More innovative and promising, researchers at the University of Manchester (the same university where graphene was isolated) have developed a method of printing 2D materials by inkjet, which could allow the transition to industrial production of 2D crystals.

Cambridge researchers are currently developing graphene-based inks for high-speed, low-cost manufacturing of printed electronics using rotary printers. This could open up a wide range of practical applications, including printed electronics, smart packaging and disposable sensors.

Currently, printed conductive patterns use a combination of low-conductive carbon with other materials, usually silver, which is expensive. The new graphene-based formulation would cost a few dozen euros per kg of ink, 25 times cheaper. Graphene-based inks have been printed at a speed of over 100 metres per minute, which is consistent with commercial production rates for graphic printing and much faster than previous prototypes. 

Disposable sensors and cameras

In the short and medium term, printing will make it possible to manufacture printed disposable biosensors, energy sensors, heat sensors... and cameras.

Felice Torrisi, a university professor of graphic technology, received a 2014 International Young Investigator Award from the National Science Foundation of China to study how graphene and two-dimensional materials could be used to develop flexible cameras printed on paper or plastic.

This opens the way for cameras to be inserted into clothing, packaging, wallpapers, posters, touch screens or even buildings. The project consists of developing flexible, crystals-based, ink-jet 2D photodetectors and studying their integration with commercial electronics.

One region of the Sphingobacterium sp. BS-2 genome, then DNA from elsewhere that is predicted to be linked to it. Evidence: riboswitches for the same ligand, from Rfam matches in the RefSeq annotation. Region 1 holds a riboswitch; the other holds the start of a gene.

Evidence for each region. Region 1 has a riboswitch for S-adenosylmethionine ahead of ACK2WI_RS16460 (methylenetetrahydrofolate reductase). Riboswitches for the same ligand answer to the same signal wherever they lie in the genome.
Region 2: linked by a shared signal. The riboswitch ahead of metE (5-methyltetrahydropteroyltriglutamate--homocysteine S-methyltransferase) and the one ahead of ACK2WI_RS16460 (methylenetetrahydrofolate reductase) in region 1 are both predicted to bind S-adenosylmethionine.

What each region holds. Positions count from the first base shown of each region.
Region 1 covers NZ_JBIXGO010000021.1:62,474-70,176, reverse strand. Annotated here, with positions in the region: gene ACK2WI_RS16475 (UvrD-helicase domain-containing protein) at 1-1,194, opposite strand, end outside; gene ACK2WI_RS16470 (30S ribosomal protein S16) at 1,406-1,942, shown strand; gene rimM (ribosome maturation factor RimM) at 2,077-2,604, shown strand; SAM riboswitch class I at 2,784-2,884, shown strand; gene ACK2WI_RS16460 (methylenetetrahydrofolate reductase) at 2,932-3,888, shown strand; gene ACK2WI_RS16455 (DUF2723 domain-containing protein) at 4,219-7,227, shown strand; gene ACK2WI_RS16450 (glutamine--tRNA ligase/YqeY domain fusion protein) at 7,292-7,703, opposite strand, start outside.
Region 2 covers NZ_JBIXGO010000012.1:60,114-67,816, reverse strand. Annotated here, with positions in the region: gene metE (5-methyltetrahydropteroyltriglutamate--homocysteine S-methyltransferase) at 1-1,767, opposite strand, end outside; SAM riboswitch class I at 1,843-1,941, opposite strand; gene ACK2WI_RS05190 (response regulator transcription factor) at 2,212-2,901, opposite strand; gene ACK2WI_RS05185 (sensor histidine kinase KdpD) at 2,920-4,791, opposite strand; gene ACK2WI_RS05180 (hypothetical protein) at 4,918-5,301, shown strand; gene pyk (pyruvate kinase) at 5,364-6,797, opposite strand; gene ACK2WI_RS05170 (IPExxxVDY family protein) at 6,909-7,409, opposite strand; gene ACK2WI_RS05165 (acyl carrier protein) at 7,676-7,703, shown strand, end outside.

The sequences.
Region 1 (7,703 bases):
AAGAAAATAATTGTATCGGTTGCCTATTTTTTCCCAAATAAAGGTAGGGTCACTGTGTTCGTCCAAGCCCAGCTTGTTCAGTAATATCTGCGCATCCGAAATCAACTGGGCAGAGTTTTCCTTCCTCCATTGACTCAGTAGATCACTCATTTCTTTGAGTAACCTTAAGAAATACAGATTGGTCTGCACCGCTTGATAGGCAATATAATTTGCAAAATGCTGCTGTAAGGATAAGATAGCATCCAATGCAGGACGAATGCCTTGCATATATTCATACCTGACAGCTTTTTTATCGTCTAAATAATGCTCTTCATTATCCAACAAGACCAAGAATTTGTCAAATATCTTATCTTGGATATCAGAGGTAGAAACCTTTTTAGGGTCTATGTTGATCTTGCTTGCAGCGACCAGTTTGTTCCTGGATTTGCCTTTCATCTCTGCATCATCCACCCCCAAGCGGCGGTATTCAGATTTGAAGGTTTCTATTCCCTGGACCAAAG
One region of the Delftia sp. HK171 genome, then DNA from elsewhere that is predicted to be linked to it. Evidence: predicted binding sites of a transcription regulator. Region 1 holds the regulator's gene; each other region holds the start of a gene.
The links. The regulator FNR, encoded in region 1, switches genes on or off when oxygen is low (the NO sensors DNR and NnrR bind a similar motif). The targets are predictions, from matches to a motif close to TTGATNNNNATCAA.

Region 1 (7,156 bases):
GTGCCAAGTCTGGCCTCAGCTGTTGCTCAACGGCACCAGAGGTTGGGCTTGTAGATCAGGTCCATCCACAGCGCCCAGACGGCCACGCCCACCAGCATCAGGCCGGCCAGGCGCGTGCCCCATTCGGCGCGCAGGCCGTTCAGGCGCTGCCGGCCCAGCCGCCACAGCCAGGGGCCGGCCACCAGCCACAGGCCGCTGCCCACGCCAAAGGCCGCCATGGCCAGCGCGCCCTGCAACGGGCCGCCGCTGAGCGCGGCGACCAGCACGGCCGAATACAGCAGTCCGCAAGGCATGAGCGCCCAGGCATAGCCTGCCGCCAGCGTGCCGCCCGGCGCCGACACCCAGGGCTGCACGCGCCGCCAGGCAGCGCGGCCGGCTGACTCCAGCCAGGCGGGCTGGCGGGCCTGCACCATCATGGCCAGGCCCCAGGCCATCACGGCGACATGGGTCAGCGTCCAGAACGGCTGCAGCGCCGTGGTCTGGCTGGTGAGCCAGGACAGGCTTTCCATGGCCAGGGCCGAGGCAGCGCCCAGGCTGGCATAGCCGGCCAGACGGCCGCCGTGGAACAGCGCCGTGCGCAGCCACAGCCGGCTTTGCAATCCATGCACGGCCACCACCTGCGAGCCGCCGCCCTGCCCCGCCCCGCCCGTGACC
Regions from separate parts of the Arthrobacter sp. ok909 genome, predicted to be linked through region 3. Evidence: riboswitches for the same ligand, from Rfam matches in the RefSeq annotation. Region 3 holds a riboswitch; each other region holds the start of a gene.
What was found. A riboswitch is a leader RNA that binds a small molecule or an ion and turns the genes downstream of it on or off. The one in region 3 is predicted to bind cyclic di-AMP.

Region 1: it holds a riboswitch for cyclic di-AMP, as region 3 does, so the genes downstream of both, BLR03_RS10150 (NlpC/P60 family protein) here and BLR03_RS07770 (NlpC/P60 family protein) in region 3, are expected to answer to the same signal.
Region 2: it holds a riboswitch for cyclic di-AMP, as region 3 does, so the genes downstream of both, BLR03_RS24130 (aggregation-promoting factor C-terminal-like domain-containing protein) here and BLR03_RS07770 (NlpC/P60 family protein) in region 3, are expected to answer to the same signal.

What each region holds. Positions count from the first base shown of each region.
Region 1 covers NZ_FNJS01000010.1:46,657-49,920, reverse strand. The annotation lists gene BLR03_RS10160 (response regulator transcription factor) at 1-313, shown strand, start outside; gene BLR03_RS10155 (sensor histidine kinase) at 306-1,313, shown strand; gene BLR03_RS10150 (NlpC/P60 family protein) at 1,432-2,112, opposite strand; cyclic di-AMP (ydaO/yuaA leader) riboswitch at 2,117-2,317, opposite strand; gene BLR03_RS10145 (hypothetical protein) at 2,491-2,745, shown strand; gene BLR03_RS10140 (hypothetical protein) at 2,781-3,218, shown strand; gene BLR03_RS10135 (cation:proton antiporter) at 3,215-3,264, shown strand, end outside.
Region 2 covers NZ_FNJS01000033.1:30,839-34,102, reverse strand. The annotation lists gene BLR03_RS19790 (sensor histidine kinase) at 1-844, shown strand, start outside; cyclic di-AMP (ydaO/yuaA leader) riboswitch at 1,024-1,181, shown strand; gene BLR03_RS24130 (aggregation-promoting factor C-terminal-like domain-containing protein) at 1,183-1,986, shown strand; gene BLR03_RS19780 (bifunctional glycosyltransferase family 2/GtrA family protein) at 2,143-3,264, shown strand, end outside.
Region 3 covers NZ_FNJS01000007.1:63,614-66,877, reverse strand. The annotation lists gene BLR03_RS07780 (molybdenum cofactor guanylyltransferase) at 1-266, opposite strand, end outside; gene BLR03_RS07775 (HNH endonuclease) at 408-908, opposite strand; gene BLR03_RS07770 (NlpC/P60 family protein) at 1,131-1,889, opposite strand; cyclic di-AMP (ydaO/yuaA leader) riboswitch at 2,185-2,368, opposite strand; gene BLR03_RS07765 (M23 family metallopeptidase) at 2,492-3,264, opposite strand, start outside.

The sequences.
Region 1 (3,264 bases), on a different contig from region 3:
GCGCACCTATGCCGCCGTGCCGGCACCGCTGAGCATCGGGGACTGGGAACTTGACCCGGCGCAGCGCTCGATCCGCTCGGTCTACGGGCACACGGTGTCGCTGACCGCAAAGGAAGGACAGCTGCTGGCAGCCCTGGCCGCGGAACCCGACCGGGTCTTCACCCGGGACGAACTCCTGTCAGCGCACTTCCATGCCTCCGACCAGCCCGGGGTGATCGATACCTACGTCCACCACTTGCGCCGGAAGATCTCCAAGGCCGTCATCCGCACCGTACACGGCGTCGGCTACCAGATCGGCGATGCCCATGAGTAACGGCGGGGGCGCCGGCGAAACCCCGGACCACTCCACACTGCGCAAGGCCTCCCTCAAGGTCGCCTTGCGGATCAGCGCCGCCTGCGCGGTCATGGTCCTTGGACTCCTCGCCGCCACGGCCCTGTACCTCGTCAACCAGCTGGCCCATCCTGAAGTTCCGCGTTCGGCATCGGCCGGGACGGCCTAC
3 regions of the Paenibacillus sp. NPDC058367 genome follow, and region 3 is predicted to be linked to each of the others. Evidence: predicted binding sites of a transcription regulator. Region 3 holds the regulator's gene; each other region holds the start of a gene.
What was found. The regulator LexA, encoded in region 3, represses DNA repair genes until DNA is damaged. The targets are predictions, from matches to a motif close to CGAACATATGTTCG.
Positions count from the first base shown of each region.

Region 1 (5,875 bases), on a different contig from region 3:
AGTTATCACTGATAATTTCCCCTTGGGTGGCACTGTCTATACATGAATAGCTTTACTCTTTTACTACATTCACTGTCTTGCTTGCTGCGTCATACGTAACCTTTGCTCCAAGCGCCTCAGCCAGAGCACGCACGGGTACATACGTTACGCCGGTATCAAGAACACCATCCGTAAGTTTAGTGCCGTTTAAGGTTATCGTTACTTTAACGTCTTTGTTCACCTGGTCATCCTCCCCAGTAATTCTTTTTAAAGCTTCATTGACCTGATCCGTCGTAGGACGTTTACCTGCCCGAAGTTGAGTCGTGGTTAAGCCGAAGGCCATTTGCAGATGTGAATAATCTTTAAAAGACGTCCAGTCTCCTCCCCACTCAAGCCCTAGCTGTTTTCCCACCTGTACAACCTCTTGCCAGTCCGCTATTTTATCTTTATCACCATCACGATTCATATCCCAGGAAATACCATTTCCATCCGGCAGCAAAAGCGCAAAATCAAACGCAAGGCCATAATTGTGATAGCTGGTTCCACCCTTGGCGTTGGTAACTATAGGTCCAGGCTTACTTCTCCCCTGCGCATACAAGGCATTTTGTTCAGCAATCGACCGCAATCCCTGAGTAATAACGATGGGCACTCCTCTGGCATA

The current generation of flexible, organic polymer-based photoactive materials has a slow response time: a few milliseconds, too slow for photodetection. This limits their applications. In addition, organic polymers suffer from chemical instability under ambient conditions, which requires additional protective coatings or special processing of printed products, resulting in increased financial and environmental costs.

Some two-dimensional crystals, such as molybdenum sulphide, have remarkable optoelectronic properties (with a rapid response time) and good environmental stability. Combined with highly graphene in printed multi-layer structures, they have excellent performance.

Internet of Things

Kostya Novoselov (one of two graphene Nobel Prizes), Zhirun Hu, and their colleauges at the University of Manchester have designed graphene sensors embedded in RFID chips, which have the potential to revolutionize the Internet of Things (IoT).

Again, the key is to create a heterostructure and work on multilayer. Novoselov and his colleagues superimposed graphene oxide on a layer of graphene, creating moisture sensors that can connect to any wireless network - and without the need for a battery!

Once again, using a printing process paves the way for low cost mass production.

Sensors equipped with an RFID module are one of the major technologies in the Internet of Things, and low-cost, battery-free processes could be adapted to monitor, for example, food products or medicines.

These applications suggest, in addition to products with a limited diffusion such as quantum computers, very large-scale uses.

Until now, the promises of 2D materials seemed a bit overstated, following the well-known Gantner model, which always sees a phase of disappointment succeeding the “hype” phase for a major innovation. 2D materials are now over this phase.